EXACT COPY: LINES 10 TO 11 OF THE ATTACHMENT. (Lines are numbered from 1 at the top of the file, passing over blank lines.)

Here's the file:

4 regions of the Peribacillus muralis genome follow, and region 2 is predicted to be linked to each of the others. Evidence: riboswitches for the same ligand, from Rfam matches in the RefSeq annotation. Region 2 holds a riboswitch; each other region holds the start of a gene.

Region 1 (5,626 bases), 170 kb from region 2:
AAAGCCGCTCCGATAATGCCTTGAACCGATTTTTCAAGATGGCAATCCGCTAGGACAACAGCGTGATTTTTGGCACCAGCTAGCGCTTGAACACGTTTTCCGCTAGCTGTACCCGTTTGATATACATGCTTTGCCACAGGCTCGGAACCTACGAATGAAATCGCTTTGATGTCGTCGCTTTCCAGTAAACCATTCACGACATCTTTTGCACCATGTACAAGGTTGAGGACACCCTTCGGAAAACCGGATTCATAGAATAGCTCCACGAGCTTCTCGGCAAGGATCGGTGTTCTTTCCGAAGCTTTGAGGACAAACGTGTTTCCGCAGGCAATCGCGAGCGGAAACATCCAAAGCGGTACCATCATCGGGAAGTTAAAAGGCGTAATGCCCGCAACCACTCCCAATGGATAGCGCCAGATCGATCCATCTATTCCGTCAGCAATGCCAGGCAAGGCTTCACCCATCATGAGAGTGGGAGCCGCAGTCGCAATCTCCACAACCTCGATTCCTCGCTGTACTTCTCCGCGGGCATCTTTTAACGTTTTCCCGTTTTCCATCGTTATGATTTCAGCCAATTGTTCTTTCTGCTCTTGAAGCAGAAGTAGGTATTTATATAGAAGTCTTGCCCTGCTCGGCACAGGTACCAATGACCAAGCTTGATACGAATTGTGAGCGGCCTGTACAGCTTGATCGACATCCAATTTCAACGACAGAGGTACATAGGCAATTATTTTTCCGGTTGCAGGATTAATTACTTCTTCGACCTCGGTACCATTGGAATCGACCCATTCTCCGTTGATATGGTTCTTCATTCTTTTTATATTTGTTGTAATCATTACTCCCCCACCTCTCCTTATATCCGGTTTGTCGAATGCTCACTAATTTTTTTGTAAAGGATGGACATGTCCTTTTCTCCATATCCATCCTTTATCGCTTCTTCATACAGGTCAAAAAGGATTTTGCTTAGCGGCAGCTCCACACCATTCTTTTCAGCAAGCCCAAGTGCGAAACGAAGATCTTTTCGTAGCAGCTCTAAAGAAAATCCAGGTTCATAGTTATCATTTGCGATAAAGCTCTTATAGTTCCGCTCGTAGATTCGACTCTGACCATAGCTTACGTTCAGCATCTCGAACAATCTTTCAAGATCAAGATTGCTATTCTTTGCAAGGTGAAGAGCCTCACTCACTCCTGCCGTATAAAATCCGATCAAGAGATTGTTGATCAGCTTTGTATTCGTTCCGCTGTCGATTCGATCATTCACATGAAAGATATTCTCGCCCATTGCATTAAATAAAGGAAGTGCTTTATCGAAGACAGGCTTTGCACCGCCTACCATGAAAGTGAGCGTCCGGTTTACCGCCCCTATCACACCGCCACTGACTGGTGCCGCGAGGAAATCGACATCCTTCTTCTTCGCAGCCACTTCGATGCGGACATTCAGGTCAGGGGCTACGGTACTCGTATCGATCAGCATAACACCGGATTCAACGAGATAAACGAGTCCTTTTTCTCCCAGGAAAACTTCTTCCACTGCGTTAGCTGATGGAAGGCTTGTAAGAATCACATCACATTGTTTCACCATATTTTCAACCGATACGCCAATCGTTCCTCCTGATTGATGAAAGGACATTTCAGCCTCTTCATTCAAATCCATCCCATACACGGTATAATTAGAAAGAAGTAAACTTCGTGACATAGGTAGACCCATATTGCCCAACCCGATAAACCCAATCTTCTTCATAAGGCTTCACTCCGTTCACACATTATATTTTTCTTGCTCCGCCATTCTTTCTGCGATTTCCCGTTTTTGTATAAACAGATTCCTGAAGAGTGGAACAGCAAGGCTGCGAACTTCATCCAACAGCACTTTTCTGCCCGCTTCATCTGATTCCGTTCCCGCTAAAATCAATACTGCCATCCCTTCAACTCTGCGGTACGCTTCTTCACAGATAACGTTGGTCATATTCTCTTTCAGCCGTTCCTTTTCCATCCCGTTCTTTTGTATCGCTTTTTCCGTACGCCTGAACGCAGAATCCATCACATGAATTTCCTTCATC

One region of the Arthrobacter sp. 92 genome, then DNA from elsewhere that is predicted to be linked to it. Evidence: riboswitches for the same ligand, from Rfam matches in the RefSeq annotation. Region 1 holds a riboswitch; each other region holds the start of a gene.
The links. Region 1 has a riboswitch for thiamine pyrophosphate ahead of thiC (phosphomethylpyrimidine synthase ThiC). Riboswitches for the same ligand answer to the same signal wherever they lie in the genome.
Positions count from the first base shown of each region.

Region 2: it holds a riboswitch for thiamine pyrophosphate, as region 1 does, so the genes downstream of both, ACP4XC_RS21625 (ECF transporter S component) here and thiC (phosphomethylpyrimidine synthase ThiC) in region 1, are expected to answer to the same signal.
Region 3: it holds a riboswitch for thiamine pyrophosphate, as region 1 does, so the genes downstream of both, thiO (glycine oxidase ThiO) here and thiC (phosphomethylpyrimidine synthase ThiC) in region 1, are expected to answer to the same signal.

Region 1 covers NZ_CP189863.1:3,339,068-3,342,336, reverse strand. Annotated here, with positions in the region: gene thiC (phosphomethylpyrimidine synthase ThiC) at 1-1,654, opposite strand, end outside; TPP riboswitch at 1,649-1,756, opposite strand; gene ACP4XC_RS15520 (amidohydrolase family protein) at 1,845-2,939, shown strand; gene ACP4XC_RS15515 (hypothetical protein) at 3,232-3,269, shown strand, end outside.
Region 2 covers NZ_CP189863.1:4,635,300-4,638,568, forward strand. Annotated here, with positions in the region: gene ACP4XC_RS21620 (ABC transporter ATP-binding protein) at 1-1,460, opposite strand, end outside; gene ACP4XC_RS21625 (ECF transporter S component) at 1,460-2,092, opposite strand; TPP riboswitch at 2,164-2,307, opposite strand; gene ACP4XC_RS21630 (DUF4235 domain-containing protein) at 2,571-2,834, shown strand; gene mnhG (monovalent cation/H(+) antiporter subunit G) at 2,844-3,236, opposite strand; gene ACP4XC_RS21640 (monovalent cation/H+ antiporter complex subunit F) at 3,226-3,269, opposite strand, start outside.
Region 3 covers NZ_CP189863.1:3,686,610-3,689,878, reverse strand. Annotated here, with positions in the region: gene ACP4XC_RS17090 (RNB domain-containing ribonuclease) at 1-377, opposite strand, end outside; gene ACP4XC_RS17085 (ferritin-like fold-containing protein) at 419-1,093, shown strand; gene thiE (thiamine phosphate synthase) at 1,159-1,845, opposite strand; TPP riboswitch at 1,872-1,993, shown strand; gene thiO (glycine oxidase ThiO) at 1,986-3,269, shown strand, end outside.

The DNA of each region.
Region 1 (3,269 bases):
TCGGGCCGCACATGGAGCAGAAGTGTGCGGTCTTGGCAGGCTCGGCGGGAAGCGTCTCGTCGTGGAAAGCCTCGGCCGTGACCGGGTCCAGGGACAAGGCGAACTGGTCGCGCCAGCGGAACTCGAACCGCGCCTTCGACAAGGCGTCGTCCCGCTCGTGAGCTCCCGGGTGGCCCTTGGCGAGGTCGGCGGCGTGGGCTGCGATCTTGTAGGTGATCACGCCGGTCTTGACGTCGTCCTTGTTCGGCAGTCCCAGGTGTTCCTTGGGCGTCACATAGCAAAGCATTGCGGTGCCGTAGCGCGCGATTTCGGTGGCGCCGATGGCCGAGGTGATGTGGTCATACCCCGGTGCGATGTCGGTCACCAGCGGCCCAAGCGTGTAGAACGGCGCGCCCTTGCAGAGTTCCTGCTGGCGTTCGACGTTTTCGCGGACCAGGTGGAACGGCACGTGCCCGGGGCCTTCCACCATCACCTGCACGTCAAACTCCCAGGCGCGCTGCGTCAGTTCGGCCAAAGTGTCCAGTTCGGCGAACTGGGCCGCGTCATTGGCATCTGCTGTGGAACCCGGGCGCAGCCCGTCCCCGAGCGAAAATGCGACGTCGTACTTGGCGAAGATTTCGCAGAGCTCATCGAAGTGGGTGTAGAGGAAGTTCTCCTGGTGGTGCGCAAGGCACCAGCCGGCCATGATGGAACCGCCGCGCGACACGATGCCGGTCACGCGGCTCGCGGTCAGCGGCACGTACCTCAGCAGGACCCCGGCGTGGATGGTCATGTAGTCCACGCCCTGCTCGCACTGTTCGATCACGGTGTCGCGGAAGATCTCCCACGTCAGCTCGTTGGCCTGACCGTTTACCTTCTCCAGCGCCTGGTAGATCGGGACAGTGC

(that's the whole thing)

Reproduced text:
Region 2 covers NZ_CP189863.1:4,635,300-4,638,568, forward strand. Annotated here, with positions in the region: gene ACP4XC_RS21620 (ABC transporter ATP-binding protein) at 1-1,460, opposite strand, end outside; gene ACP4XC_RS21625 (ECF transporter S component) at 1,460-2,092, opposite strand; TPP riboswitch at 2,164-2,307, opposite strand; gene ACP4XC_RS21630 (DUF4235 domain-containing protein) at 2,571-2,834, shown strand; gene mnhG (monovalent cation/H(+) antiporter subunit G) at 2,844-3,236, opposite strand; gene ACP4XC_RS21640 (monovalent cation/H+ antiporter complex subunit F) at 3,226-3,269, opposite strand, start outside.
Region 3 covers NZ_CP189863.1:3,686,610-3,689,878, reverse strand. Annotated here, with positions in the region: gene ACP4XC_RS17090 (RNB domain-containing ribonuclease) at 1-377, opposite strand, end outside; gene ACP4XC_RS17085 (ferritin-like fold-containing protein) at 419-1,093, shown strand; gene thiE (thiamine phosphate synthase) at 1,159-1,845, opposite strand; TPP riboswitch at 1,872-1,993, shown strand; gene thiO (glycine oxidase ThiO) at 1,986-3,269, shown strand, end outside.